Thursday, February 26, 2009
Sunday, February 22, 2009
I made a simple loom with a cardboard box and we were on our way. During E's nap, I started weaving just to see how hard it would be...pretty hard. But of course she was eager to join in once she woke up and saw that I had started the "project" without her! She did get the hang of over under, over under, but we did NOT get the hang of how to keep the fabric equally tight between rows. The result was, well, pretty ugly. But one thing I've learned from the Unplugged Projects is, if it's really ugly, just zoom way in when you take your pictures. Everything looks like art if you get close enough. After the fact, we decided it was not an ugly pot holder, it was actually a very nice hand woven rug for the doll house daddy. He is just happy to have something to sit on, since we don't have any chairs for him.To keep with the theme, we also did some dress up, but E is not too crazy about being in costume. So the game was mostly me dressed as a princess (complete with crown...the beaded headband I wore at my wedding) and talking in a "princess voice." Don't ask me what that is, I just tried to sound snooty and said "thou" and "thus." It worked.
Then Daddy broke out a giant pile of CLOTHING so the kids could go outside and play in the snow. I stayed in and did some cleaning...with the TV on. But Daddy was truly unplugged, dragging two toddlers around on a sled through deep, wet snow. Thanks M and thanks Unplugged Mama for the weekly inspiration!
Saturday, February 21, 2009
We acquired these kittens in very different ways...here is the story of Bean.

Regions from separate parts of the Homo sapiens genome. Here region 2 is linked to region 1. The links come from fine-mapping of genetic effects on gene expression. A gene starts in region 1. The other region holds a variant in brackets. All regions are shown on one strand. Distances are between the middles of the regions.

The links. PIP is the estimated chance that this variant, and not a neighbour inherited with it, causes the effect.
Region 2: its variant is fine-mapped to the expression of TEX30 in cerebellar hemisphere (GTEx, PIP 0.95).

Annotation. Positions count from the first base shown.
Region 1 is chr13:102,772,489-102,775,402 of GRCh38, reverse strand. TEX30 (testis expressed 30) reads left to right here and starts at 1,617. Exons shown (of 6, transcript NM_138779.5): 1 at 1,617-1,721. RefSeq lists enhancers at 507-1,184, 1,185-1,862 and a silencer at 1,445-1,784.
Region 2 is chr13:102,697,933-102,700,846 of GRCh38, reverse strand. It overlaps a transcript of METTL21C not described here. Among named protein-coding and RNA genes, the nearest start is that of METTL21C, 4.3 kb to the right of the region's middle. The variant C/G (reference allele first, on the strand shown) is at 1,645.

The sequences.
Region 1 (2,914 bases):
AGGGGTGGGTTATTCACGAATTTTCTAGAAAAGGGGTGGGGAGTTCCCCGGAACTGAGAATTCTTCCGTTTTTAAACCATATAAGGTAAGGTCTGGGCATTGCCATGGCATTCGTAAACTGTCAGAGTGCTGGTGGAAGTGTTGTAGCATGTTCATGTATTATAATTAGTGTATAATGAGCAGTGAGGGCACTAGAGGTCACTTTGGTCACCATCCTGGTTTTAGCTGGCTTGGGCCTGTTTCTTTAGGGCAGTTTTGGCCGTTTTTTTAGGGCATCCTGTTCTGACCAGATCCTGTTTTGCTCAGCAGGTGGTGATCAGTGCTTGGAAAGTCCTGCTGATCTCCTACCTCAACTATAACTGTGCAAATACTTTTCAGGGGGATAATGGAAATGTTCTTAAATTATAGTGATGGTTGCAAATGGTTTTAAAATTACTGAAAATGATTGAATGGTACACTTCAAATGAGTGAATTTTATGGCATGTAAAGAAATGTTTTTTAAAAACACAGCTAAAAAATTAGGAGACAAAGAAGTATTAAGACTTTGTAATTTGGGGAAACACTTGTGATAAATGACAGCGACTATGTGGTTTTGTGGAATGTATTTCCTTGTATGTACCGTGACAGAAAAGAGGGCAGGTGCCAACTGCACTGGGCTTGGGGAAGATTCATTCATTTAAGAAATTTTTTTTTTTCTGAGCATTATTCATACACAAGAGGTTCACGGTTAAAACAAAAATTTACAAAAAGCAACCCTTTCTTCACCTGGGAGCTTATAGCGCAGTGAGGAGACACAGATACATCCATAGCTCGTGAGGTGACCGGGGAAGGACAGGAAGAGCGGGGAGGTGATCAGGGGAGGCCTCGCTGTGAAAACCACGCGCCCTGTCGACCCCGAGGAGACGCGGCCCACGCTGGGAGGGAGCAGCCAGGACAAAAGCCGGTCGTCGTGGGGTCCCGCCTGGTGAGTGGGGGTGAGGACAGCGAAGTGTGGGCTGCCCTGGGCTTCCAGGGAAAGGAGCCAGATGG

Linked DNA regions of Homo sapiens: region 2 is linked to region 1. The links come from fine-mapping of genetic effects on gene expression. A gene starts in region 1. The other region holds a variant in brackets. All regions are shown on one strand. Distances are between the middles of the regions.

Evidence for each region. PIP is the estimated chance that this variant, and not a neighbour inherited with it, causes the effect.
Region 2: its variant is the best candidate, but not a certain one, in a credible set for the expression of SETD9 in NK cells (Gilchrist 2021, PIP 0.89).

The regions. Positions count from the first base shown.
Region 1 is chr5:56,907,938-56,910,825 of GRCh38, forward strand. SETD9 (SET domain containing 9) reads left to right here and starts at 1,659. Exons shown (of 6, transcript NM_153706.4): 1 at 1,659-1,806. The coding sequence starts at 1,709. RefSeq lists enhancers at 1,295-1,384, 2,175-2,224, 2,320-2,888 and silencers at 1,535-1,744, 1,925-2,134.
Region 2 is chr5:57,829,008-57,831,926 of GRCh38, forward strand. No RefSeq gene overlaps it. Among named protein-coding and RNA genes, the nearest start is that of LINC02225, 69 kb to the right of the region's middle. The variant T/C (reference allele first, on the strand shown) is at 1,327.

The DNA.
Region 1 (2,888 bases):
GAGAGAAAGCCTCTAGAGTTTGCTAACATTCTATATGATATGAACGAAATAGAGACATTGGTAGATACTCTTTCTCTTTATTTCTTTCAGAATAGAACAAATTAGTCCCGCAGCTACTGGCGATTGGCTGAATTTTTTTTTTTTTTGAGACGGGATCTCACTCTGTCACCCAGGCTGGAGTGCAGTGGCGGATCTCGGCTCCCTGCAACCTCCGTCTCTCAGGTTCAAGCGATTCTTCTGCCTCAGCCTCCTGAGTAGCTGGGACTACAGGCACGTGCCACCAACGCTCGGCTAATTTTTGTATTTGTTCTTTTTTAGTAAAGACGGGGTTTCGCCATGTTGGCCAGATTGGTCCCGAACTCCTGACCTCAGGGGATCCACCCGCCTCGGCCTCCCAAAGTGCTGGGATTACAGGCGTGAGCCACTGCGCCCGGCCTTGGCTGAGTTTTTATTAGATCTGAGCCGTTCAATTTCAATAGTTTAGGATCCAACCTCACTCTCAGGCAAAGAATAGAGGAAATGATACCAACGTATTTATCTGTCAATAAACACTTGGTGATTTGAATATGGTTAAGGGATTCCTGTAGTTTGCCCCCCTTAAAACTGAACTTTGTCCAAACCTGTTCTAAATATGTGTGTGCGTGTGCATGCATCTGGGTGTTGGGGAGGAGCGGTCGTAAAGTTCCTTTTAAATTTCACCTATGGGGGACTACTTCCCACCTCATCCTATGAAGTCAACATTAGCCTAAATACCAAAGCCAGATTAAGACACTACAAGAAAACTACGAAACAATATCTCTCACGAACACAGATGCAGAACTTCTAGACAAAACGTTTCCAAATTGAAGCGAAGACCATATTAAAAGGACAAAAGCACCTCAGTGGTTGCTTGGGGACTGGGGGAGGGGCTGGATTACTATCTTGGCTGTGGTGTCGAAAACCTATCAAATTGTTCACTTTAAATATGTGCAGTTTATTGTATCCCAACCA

My last year of field work, I was living in a cabin in the Pigeon River Country State Forest. The nearest town was Vanderbilt, and we often went to Darcy's Bar to unwind after checking traps on the weekends. One night when we walked in, there was a skinny white cat behind the bar. She was sniffing around looking for food, and the bartender said they were calling her "Darcy". I called her over and she jumped into my lap, and fell asleep...purring. Over the course of the night, I endured jokes from one persistent biker dude, who thought it was funny to refer to my "p*ssy." It didn't matter, I was totally in love with that cat. They said she was the bar cat, and that they were keeping her. I left my phone number just in case, and wouldn't you know, they called. "Guess what? The owner said it was a health violation to keep a cat in a bar."
A few days later I was the proud owner of an imaciated one-year old cat that I promptly renamed Emma, until one of my roommates pointed out should be called "Emmet." Huh? Oops. So his new name was JellyBean, or Bean for short. The first night he spent in the cabin, he stood on the window sill and yowled. The next night he invaded the garbage can. It was a rocky start, but once I moved him to my apartment downstate, it was all good. I had him checked out at the vet, convinced him that he wouldn't go hungry, and let him sleep under the covers with me. It's hard for me to believe that that was over ten years ago...seems like yesterday. He's always a kitten to me. :)
Wednesday, February 18, 2009
Why am I so bad at it? I think it's because I'm scared of speed. You cannot be a good skier if you are afraid to point your skis down the hill. I can only remember one ski trip that was fun for me, and even that one had a little mishap at the end. I think I was in 7th grade or so, and we took a bus up to Belleayre (?) for the day. I did very well in my lessons on the bunny slopes, and was pretty confident going up and down the lift. Granted, the hill was all but flat, but I thought I was pretty hot stuff.
Most of the day, I skied alone, because my skill level was, well, unmatched among my friends (I was by far the worst). Still, I was happy. On the last run of the day I decided to take another route down the mountain. I zigged when I should have zagged. To my horror, the path I chose was a dead end with a funny looking lift that I had never seen before. It was a T-bar. I was stuck...to get to the bus I would have to take the T-bar to the top and then ski down the main slope. And I was almost late already.